Interpersonal Management, Negotiation and Persuasion.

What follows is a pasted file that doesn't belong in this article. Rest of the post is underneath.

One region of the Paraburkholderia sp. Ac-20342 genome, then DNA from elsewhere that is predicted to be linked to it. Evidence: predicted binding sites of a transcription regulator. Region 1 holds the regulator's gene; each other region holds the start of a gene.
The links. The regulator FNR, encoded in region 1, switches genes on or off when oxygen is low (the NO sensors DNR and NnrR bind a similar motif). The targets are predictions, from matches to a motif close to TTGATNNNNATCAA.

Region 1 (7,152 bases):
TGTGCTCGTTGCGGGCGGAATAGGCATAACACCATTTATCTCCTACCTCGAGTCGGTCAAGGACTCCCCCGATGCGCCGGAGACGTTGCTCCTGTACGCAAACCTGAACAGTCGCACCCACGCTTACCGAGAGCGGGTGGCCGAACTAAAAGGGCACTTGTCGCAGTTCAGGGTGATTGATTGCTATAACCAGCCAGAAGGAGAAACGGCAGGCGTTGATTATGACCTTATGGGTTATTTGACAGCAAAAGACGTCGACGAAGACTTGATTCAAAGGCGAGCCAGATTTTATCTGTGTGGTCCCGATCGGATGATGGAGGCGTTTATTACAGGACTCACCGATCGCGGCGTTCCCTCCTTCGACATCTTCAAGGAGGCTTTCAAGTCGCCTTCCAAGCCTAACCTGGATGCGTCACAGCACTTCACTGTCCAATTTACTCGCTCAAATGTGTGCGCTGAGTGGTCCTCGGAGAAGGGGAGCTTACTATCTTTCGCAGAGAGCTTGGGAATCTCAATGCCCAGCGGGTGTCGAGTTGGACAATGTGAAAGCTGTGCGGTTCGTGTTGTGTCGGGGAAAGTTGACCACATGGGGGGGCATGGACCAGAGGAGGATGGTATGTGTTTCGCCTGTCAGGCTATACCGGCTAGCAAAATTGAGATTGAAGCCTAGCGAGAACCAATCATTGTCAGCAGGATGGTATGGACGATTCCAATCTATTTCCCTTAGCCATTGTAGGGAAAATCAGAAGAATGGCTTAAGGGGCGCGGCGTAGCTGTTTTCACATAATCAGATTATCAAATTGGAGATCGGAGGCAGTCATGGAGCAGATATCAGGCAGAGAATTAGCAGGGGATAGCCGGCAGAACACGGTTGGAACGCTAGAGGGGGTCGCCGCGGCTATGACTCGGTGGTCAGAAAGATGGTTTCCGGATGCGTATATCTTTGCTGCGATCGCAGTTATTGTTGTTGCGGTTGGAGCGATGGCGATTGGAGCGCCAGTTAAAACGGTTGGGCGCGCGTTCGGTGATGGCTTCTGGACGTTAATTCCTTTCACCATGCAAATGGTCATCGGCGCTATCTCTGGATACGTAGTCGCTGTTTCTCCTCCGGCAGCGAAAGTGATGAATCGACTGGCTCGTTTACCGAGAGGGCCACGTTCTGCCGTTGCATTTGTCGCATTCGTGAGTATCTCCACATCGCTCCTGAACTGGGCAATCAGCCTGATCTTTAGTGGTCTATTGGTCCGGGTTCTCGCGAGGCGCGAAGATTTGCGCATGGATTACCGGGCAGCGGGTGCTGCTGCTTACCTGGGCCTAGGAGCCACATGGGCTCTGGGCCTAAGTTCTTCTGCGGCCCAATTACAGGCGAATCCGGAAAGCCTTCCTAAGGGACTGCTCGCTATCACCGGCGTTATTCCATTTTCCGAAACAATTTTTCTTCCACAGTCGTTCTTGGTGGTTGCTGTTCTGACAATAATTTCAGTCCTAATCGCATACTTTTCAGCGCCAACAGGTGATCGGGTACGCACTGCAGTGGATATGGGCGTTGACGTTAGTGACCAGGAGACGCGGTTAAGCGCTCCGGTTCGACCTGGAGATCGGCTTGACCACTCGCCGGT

There are many textbooks, journals and other commentaries on interpersonal management, negotiation and persuasion, each of which comes at these subjects from a particular perspective, and none of which fully cover the topics. Students are therefore encouraged to engage with these topics widely, and not to expect a single source to give all of the answers. Done well, negotiation encompasses many (but not all) of the skills that are part of interpersonal management and persuasion. Therefore to start, it might be useful to get to an understanding of negotiation. In this regard, your first reading arises from the core text in the course guide which is: Chapter 1, The Mind and Heart of the Negotiator, Thompson, L.L. (2015), Harlow: Pearson. This chapter sets out some ideas on what negotiation is, and why negotiation skills are important for leaders and managers in today’s world. It then goes on to highlight the shortcomings that many of us have when negotiating, and the range of factors that affect our judgement and decision-making. Importantly the chapter adds “myth-busters”, which aim to disabuse the reader of certain common misconceptions as to what negotiation is, and what makes a good negotiator. From Chapter 1 you should move to Chapter 2, Preparation: What to do before negotiation. The chapter starts with a reminder that preparation is key, something that is the hidden aspect of much of what people consider to be effective communication and persuasion. The chapter encourages self- assessment of what the negotiator’s aims are, and introduces the important concept of the BATNA (the Best Alternative to a Negotiated Agreement), a phrase introduced in the influential book Getting to Yes (1981) by Fisher and Ury. To aid understanding of the BATNA the chapter sets out a number of practical ways of using it and the risks involved. Negotiations, like all forms of communication, are never one sided; and the communicator who forgets his audience is setting himself up to fail. To